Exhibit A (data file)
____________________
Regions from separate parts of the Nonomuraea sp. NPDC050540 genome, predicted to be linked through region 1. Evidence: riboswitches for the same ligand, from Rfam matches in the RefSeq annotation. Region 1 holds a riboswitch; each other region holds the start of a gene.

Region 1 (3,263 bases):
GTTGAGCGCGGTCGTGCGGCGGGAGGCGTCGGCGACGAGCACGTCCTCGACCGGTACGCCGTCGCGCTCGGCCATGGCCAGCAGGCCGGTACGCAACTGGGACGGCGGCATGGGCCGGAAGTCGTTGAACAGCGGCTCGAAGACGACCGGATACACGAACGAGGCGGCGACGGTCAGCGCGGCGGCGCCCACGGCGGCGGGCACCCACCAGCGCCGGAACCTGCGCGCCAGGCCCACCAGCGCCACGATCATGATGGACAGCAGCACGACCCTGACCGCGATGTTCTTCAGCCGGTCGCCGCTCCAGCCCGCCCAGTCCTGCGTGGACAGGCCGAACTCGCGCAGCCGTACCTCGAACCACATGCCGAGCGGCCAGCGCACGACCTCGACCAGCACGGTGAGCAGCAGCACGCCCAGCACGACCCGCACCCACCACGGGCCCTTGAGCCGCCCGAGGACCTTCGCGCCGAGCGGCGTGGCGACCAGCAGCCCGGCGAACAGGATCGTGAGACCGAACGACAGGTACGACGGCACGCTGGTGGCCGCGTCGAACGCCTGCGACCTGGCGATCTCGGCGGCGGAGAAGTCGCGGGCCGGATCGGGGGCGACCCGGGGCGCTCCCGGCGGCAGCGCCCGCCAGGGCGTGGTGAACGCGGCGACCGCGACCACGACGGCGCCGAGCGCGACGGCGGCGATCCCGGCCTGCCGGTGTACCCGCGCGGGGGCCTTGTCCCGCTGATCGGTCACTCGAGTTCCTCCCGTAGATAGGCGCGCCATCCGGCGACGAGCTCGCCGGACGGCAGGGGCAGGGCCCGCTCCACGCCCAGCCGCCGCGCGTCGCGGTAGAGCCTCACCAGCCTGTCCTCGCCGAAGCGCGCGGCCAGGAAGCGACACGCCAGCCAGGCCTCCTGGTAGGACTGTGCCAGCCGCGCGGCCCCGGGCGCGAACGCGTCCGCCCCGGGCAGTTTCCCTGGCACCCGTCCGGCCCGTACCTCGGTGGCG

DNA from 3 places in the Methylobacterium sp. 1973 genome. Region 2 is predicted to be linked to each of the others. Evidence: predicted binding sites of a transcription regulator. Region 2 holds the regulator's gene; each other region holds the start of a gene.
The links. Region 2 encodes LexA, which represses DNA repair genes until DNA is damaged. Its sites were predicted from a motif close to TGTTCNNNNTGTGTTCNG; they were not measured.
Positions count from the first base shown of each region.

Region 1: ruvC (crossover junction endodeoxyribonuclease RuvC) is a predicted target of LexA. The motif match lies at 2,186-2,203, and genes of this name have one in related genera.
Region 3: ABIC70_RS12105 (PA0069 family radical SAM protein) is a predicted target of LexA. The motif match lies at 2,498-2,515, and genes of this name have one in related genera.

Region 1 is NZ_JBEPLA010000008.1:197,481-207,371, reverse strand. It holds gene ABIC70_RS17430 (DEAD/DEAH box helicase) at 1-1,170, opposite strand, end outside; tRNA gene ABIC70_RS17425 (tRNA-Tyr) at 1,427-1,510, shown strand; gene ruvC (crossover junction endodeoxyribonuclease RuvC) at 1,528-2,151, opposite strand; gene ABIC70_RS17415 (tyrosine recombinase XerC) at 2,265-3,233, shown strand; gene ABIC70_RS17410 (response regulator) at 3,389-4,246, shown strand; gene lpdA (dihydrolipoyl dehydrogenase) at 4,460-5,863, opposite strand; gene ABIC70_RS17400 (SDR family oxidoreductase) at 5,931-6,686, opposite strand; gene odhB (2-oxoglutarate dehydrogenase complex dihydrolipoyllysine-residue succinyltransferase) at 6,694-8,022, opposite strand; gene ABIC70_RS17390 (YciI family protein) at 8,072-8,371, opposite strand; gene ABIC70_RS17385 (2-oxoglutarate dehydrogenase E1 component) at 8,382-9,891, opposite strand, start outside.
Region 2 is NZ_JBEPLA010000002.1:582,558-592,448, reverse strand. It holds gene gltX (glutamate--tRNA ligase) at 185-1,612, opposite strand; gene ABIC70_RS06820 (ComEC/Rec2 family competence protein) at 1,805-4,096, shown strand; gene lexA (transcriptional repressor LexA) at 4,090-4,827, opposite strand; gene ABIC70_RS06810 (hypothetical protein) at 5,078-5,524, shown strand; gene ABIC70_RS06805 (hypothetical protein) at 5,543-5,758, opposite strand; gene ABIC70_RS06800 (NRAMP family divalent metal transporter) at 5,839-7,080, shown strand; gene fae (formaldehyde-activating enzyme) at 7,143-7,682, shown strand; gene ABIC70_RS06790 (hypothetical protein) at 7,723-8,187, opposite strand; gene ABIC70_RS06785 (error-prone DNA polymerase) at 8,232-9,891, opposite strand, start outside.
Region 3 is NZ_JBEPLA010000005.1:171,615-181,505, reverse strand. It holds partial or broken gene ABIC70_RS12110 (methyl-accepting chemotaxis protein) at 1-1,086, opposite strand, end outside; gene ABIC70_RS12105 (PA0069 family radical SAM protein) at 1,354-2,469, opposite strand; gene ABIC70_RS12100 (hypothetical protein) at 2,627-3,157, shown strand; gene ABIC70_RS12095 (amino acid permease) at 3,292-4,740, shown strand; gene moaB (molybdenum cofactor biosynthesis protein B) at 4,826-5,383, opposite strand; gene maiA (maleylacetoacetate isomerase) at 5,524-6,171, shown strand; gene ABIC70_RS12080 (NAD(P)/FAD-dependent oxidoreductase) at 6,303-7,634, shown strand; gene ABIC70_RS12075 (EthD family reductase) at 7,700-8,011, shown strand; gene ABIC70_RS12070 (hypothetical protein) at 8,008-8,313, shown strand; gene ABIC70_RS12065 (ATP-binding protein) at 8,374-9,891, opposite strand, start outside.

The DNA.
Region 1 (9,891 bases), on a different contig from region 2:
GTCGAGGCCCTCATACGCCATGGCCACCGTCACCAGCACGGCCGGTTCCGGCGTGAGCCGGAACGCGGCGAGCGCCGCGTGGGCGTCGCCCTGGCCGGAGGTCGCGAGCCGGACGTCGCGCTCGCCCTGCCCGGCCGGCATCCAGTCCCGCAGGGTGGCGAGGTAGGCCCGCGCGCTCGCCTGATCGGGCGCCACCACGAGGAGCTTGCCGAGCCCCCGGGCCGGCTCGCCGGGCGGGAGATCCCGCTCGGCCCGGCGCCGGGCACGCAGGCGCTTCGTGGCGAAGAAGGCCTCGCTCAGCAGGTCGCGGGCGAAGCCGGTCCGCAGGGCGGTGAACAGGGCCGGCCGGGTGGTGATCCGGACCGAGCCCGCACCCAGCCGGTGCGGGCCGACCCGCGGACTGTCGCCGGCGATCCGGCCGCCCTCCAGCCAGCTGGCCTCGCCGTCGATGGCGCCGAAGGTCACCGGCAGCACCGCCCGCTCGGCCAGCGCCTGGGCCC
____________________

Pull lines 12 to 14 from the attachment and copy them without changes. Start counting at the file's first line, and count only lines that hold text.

The DNA.
Region 1 (9,891 bases), on a different contig from region 2:
GTCGAGGCCCTCATACGCCATGGCCACCGTCACCAGCACGGCCGGTTCCGGCGTGAGCCGGAACGCGGCGAGCGCCGCGTGGGCGTCGCCCTGGCCGGAGGTCGCGAGCCGGACGTCGCGCTCGCCCTGCCCGGCCGGCATCCAGTCCCGCAGGGTGGCGAGGTAGGCCCGCGCGCTCGCCTGATCGGGCGCCACCACGAGGAGCTTGCCGAGCCCCCGGGCCGGCTCGCCGGGCGGGAGATCCCGCTCGGCCCGGCGCCGGGCACGCAGGCGCTTCGTGGCGAAGAAGGCCTCGCTCAGCAGGTCGCGGGCGAAGCCGGTCCGCAGGGCGGTGAACAGGGCCGGCCGGGTGGTGATCCGGACCGAGCCCGCACCCAGCCGGTGCGGGCCGACCCGCGGACTGTCGCCGGCGATCCGGCCGCCCTCCAGCCAGCTGGCCTCGCCGTCGATGGCGCCGAAGGTCACCGGCAGCACCGCCCGCTCGGCCAGCGCCTGGGCCC